Wednesday, October 2, 2013


29 months since diagnosis today. I suppose at some point I'll stop counting. Today's milestone actually almost did pass without notice.
29 was also the number of Rod Carew. One of the best hitters in baseball in the 70s and 80s. He spent most of his career with the Minnesota Twins.(He's in the Hall of Fame, almost hit .400 once or twice, and converted to Judaism).

I've been working all week. I was pretty tired earlier in the week but as we've gone on, I've felt better and felt my energy coming back.  Plus no fevers and sweats in a few days. Perhaps it was a virus.  Tomorrow is Dr Phan and Friday is Dr Berenson. By Friday I'll know what's up. I do a lot of lab work. Typically I want those results ASAP. Particularly with my monthly labs, I really want the results in a hurry.  This week, however, I haven't called to check my results. I'm waiting. We did a whole cement truck load of tests. So instead of getting results piecemeal. I'm waiting to get them all at once.

Earlier this week, Leslie and I were talking about a person we know and about their thoughts on how people should deal with cancer. The first I thought was that this person doesn't know a lot about cancer and cancer patients.  The more I thought about it, I realized I probably had the same thoughts about cancer before I was diagnosed and before I met so many amazing survivors.  Cancer is not at all what I imagined.  Patients function. They do more than function, they thrive. Not everyone obviously, but folks do their darned best to live extra-normal lives.

As I've thought about getting my test results. I've got myself prepared for good or not so good. I can picture my reaction.  If I've been battling a virus, my reaction will likely be "hot damn!". And then I'll get myself ready to restart my fitness and stay ahead of myeloma program. I haven't done anything physical in almost two weeks and I feel like a loose piece of flab.  I'm also prepared to say "aint that a bitch" if it is the myeloma. And then I'll tell myself it's time to tighten the chin strap, put on my big boy pants and kick some ass. I've also been watching my mental state from an external perspective. I've noticed I've had a surge of change over the past couple of weeks. Turns out I am more direct, more honest and less likely to accept bullshit. My own and others bullshit.  In other words and to put it more bluntly, I've noticed that I might have adopted a bit more of a dickish attitude. I can't explain it, but I think for me the anxiety is manifesting in a harsher attitude. Make sense? Maybe not, but it's what I'm feeling.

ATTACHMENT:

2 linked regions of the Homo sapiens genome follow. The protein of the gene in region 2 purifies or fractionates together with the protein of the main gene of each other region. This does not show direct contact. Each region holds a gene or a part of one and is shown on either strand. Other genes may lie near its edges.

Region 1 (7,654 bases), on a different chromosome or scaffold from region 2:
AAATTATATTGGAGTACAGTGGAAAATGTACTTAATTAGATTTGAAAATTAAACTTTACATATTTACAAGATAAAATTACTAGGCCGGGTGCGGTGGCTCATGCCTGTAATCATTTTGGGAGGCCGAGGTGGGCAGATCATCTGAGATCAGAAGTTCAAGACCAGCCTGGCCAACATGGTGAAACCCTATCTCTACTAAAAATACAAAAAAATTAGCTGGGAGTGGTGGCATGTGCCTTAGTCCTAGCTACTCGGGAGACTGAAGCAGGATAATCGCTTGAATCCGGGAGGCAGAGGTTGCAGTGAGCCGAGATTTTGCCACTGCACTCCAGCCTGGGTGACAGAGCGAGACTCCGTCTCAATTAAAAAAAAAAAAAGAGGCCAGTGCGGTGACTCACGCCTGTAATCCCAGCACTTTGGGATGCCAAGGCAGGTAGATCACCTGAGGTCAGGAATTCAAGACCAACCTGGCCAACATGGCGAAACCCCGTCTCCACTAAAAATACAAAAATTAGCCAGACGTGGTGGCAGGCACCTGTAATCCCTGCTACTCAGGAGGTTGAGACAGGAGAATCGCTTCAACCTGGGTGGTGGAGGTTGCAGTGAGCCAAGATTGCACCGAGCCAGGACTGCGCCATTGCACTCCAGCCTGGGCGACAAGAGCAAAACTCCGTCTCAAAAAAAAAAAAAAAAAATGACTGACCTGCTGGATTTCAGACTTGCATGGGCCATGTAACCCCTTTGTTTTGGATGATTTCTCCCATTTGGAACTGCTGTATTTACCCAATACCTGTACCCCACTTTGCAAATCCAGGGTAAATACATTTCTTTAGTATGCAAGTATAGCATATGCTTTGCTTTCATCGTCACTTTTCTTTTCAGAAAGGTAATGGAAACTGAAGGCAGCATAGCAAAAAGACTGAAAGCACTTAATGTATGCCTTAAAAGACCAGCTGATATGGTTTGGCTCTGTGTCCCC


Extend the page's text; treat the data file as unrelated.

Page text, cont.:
And this takes me back to what people expect from cancer patients. Sympathy, sad looks are not needed. I'm loaded for bear and even more ready to fight...whether I stick with my current maintenance program or go to something else. Helpless? No. Victim? No.

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Berenson Oncology Success Rate

 Some reading about my myeloma specialist's success rate. A press release and an article from Targeted Oncology.